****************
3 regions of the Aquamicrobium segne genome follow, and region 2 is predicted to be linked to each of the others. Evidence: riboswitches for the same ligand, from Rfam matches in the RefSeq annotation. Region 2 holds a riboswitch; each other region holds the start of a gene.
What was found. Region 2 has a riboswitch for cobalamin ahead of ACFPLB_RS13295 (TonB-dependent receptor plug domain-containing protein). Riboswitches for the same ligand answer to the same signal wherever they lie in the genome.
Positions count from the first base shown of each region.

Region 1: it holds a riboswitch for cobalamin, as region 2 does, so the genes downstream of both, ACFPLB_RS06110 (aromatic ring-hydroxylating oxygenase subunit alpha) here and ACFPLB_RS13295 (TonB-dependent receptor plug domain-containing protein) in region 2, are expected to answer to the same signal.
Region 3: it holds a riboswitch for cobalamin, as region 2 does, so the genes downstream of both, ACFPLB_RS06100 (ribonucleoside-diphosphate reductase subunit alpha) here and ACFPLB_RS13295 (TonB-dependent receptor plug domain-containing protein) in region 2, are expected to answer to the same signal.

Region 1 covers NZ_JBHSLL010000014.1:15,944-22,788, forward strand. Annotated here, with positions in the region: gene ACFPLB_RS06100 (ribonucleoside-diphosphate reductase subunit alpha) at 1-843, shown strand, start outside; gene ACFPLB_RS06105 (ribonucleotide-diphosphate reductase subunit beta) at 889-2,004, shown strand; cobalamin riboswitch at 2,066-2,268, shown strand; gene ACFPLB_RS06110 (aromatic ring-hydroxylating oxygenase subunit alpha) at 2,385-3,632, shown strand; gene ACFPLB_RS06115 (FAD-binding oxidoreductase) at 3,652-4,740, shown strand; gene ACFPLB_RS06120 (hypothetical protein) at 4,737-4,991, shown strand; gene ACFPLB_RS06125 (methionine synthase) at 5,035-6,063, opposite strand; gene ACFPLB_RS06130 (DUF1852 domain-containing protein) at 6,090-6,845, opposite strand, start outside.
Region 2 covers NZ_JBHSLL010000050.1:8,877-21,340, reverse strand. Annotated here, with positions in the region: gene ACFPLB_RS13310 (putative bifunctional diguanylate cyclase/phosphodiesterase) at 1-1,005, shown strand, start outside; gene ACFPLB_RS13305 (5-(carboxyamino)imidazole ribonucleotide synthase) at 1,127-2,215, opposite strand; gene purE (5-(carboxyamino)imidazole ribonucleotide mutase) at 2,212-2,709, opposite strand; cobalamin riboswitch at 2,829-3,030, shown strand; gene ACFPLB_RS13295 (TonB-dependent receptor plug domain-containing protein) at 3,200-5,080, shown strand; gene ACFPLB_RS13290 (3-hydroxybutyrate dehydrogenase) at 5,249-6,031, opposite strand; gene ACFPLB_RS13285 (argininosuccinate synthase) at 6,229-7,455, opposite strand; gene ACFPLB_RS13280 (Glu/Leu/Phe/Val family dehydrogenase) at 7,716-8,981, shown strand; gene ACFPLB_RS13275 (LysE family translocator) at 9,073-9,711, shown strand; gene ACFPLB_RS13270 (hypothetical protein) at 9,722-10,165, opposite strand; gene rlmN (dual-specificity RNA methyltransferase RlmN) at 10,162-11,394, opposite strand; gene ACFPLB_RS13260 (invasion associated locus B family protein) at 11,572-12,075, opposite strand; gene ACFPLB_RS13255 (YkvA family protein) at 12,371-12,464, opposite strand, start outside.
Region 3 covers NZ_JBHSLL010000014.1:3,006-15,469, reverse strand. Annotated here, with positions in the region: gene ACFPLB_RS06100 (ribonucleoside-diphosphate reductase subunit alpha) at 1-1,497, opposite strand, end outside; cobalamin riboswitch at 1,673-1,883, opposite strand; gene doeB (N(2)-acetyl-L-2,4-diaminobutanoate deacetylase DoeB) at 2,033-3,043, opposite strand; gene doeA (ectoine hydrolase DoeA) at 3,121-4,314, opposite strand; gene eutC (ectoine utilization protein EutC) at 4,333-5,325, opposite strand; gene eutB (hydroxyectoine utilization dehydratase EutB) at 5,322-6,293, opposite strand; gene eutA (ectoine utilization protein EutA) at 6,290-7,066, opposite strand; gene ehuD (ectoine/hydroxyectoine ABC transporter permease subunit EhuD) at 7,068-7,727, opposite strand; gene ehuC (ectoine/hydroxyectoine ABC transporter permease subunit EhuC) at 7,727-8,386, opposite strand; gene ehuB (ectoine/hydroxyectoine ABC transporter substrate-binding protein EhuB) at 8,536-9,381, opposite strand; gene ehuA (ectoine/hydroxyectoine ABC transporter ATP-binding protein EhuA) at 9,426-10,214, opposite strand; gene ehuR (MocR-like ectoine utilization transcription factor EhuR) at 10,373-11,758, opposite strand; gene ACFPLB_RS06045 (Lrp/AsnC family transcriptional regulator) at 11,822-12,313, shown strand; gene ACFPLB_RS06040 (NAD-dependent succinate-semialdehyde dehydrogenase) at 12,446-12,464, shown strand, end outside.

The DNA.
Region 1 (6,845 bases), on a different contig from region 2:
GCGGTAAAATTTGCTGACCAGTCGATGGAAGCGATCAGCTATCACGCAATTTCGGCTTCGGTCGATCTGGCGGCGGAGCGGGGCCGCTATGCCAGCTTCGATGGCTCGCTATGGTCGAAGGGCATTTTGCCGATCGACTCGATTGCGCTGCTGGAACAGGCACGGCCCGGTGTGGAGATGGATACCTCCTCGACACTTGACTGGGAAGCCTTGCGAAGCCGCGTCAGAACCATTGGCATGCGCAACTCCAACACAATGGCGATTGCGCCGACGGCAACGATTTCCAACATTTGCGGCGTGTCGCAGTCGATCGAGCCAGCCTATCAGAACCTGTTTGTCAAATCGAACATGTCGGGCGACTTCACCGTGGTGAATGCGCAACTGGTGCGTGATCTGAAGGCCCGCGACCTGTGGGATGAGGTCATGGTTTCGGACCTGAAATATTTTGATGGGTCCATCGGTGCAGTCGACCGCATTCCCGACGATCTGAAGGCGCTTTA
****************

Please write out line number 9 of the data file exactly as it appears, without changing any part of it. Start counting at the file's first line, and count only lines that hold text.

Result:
The DNA.